Back in 1976, Steven Spurrier, the former vintner turned world French-wine champion, organized an international wine tasting competition in Paris. The categories he selected were Cabernet Sauvignon for the reds, and Chardonnay for the whites. The competing wineries were from the United States and France. The judges were French, and the tasting would be done blind so that the tasters would not know which varieties they were sampling. Everything about the event pointed to the French wines taking the day. But to the surprise of all concerned, the US wines came top in both categories. What’s more, among the top ten wines of both colors, six were from California, and just four from France. George Taber, in his book The Judgement of Paris , argues that this event marked the beginning of the globalization of the wine sector: for the first time, New World wines had beaten those of the Old World, and what’s more, based on the decision of French judges.
Unlike wine, which originated in Europe, business education was born in the United States around the beginning of the 20th century. A similar analogy to that of The Judgement of Paris in the business education world took place in 2010 when theFinancial Times (FT) awarded first place in its ranking of MBA programs—business education’s red wine category—to the London Business School, unseating Wharton, which had alternated the honor with Harvard Business School since time immemorial.
Furthermore, four of the top ten programs were not from the United States. At the same time, in the Executive MBA category—the equivalent to white wines–the FT ranked the program offered by the Kellogg-Hong Kong UST Business School, a Sino-Americancoupage, first; while among the top ten, six were not from the United States, or were joint programs organized between US and overseas business schools.
Business education may have its origins in the United States, but the FT’s rankings over the past fifteen years suggest that it has now gone global. The Americans’ loss of hegemony has been highlighted by Della Bradshaw, the Business Education editor of the FT: “When the FT began ranking MBA programs in 1999, 20 of the top 25 schools were from the US, with the remaining five from Europe; however, in 2010 there are just 11 US schools in the top 25, a further 11 are in Europe and three business schools are in Asia”, said Bradshaw in the FT in 2010.
The latest FT‘s MBA rankings published this year confirms the internationalization of business education and the presence of seven non-American business schools among the top fifteen, including the first position (see chart ).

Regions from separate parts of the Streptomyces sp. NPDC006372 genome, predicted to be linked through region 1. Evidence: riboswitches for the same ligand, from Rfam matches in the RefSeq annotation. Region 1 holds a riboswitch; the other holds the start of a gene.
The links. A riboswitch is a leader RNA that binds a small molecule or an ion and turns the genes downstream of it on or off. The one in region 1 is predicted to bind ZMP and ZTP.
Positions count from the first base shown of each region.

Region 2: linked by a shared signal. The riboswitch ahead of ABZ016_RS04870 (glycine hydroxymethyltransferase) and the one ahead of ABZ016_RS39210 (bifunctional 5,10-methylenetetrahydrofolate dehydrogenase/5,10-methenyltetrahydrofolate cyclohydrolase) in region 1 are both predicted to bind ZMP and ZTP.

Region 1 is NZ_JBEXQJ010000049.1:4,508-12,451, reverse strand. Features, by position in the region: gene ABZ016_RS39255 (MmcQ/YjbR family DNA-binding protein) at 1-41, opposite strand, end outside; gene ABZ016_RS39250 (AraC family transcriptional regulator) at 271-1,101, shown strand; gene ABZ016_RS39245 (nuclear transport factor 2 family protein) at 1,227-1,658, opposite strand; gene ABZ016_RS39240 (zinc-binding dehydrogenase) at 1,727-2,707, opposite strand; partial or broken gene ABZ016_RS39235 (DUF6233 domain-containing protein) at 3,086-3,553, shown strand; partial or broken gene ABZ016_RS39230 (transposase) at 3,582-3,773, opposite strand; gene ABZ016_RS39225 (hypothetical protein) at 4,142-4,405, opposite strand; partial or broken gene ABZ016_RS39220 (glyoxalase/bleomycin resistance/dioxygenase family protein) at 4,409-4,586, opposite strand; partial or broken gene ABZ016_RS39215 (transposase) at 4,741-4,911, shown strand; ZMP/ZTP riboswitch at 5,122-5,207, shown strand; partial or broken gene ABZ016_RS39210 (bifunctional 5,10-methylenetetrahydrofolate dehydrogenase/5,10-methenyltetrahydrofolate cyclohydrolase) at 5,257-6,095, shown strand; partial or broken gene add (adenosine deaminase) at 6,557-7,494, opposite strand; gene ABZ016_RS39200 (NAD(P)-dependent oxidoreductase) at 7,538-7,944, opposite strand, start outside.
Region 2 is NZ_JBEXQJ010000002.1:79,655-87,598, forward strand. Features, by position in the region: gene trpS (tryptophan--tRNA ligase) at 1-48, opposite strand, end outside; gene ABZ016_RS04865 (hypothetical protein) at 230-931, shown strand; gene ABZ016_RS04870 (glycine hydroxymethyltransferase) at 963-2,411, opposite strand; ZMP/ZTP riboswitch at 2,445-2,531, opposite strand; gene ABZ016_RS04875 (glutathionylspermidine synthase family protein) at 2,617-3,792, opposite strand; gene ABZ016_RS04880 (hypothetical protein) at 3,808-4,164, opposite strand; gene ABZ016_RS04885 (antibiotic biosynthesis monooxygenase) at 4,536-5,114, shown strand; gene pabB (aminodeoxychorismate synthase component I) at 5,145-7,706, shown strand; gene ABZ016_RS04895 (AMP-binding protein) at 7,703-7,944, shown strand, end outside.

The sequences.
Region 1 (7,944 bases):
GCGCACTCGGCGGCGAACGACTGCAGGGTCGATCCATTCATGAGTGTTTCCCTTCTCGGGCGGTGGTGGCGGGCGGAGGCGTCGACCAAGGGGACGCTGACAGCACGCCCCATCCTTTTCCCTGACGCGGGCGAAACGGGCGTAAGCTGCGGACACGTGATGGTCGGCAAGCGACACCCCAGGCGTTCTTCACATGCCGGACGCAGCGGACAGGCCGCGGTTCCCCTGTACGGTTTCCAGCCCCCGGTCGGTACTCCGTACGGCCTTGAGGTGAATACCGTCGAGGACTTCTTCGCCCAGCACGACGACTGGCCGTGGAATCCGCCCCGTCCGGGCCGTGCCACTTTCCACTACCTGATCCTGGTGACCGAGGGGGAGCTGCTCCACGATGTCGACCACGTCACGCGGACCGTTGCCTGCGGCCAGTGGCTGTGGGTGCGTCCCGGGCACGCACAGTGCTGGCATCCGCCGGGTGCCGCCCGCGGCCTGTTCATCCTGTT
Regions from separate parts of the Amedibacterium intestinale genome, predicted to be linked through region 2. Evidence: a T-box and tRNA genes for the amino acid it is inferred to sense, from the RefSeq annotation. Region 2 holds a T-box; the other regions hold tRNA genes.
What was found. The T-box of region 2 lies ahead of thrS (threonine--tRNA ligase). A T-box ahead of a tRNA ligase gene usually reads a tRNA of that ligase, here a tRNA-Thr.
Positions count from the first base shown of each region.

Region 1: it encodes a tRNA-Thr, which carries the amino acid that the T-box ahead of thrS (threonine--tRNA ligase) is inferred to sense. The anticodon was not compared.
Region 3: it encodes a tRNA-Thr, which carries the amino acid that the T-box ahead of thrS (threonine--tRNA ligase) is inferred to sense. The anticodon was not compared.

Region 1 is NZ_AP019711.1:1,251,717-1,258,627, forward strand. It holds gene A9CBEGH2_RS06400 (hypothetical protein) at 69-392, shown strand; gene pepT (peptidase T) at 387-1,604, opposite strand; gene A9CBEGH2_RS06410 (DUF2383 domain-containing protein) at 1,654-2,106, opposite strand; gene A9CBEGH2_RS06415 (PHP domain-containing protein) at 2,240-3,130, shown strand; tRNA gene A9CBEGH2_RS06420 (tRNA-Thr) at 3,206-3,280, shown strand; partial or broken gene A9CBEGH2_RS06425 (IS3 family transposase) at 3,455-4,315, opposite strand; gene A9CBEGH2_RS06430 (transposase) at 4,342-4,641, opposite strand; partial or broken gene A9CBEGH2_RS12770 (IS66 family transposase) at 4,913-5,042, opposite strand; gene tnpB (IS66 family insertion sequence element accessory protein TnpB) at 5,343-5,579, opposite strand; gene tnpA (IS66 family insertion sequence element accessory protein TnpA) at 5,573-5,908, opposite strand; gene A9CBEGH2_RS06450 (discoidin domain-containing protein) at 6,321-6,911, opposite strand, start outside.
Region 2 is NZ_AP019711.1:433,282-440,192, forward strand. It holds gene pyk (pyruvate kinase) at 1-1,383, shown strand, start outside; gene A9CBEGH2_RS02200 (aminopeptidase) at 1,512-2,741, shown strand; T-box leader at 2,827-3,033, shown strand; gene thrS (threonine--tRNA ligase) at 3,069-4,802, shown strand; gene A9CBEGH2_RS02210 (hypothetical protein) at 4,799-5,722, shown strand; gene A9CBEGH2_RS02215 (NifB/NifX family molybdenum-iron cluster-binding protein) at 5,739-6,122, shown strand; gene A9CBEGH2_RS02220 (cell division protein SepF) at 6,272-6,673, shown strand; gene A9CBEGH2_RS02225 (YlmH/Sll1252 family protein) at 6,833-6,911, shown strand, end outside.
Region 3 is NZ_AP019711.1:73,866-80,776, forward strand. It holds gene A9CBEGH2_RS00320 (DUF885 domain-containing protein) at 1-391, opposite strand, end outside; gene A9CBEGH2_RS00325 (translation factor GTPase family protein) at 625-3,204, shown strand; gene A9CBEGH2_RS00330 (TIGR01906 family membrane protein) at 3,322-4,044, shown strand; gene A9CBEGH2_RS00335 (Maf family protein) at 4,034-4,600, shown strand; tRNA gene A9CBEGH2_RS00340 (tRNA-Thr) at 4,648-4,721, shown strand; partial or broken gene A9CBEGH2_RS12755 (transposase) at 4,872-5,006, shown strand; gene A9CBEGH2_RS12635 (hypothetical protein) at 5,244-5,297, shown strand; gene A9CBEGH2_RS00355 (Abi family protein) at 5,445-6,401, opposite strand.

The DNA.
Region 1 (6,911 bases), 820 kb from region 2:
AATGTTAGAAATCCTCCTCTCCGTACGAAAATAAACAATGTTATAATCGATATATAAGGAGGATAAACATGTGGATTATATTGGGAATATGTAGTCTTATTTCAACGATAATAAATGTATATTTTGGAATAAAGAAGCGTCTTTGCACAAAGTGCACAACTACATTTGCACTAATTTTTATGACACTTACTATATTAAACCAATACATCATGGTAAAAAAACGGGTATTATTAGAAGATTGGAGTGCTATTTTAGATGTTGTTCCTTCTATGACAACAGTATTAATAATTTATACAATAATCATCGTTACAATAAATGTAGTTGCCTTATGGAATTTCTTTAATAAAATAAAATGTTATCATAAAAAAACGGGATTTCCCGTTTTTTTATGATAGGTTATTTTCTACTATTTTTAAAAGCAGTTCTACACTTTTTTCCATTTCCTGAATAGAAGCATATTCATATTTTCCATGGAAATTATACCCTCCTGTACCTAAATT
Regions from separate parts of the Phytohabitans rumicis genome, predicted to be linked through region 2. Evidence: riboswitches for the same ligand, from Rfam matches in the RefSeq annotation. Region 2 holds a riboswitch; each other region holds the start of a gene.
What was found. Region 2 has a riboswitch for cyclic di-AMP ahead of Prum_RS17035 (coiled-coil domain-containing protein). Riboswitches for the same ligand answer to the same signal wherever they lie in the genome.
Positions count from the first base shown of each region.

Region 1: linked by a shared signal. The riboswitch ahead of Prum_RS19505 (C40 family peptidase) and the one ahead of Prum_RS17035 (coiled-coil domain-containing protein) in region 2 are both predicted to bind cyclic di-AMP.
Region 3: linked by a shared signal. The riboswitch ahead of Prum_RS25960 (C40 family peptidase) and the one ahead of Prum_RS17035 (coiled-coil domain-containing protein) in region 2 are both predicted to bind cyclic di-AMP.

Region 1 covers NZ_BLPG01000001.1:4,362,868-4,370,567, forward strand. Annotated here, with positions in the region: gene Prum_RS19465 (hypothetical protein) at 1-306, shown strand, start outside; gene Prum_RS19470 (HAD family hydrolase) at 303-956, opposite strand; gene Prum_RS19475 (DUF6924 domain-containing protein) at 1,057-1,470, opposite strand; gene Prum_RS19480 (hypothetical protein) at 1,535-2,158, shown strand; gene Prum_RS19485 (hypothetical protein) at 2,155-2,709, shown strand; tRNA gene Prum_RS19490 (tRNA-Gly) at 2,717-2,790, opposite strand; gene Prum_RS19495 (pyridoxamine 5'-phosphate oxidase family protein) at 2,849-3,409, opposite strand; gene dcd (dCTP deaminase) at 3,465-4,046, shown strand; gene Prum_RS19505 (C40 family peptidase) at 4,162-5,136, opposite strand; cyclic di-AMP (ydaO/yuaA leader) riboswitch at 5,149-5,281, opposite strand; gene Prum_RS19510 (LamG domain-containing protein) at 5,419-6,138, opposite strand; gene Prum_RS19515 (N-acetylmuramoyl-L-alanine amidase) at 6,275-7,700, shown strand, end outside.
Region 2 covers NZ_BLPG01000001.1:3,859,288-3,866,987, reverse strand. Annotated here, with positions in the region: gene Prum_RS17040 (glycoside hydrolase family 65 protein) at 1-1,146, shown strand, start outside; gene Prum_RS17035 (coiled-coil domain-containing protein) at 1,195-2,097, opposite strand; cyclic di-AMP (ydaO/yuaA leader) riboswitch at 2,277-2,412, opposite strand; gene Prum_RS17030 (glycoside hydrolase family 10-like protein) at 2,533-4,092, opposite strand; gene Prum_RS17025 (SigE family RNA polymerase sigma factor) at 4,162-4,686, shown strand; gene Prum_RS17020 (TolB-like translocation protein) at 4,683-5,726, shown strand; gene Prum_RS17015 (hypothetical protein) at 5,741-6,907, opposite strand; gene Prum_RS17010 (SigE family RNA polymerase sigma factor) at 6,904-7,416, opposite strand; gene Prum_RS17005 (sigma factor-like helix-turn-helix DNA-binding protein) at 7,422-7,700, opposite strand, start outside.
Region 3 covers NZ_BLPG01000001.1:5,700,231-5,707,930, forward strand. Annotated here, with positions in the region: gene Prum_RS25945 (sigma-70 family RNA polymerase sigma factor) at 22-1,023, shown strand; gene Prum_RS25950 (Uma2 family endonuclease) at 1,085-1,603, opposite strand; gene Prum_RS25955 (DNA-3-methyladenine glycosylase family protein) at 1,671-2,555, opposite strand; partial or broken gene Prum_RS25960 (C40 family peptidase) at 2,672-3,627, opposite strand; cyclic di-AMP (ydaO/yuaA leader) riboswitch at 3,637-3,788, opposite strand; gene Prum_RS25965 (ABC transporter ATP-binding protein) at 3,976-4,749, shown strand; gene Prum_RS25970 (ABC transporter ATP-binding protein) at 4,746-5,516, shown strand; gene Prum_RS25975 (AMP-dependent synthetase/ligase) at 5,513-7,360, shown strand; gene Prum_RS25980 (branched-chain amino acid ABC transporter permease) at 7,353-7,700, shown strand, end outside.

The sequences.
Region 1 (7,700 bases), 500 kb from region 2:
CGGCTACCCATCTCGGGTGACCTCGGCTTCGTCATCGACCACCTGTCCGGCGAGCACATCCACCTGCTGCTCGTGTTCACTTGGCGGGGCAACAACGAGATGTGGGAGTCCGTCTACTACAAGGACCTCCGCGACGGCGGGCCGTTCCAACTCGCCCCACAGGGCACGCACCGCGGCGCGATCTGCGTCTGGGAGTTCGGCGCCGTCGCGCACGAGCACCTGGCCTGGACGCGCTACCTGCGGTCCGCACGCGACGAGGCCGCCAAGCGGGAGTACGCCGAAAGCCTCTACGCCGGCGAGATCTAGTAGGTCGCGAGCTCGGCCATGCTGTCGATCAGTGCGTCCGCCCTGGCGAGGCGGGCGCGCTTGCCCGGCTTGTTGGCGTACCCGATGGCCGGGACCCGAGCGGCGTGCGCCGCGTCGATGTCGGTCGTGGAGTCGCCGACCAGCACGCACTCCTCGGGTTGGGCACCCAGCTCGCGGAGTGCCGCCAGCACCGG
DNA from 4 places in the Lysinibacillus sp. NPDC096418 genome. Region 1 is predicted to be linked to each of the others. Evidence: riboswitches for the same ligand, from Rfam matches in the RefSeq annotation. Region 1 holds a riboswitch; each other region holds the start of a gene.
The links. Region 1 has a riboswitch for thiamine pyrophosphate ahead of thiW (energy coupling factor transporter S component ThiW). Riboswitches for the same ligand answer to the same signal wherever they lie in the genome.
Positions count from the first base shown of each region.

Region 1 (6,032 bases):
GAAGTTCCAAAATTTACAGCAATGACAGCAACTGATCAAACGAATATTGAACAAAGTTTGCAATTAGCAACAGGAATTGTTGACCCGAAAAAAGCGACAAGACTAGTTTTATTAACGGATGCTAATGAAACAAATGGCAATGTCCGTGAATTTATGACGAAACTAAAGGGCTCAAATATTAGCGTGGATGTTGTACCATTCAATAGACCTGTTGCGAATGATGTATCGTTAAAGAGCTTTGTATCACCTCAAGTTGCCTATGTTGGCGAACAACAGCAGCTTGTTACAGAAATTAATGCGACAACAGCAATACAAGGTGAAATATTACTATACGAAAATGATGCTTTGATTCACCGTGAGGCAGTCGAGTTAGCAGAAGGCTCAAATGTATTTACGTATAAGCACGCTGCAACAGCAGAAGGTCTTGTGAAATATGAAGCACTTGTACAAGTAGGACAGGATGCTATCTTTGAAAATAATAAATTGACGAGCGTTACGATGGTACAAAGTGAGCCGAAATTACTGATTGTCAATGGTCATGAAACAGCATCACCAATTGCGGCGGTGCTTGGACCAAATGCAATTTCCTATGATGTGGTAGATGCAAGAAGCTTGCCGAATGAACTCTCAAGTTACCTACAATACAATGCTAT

However, globalization at any sector does not happen instantly. In reality, the globalization of business schools began three decades ago. Globalization, a process that has taken place through the economy and other social activities, has been the most important driver in the development of higher education in recent decades.
A main catalyst for the globalization of business education has been the contribution of leading opinion makers and thinkers, particularly the specialized journalists in business schools. The most prominent influencers over the past decades have been Della Bradshaw, the former business education editor in the Financial Times, and John Byrne, founder and editor of Poets & Quants and former editor at BusinessWeek. Their contribution has been key to further the internationalization of business schools, increase the transparency and comparability of the educational offerings and improve the quality of business schools at large.
Along with business schools, the entire educational world is going through a massive transformation. Certainly, a major driver is globalization, which is unstoppable, irreversible and, overall, positive for the sector.
This post was adapted from a passage of my book “The Learning Curve: How Business schools area Reinventing Education” (London: palsgrave Macmillan, 2011)
 G. Taber, Judgment of Paris. California vs. France and the Historic 1976 Paris Tasting That Revolutionized Wine, (New York: Scribner, 2006).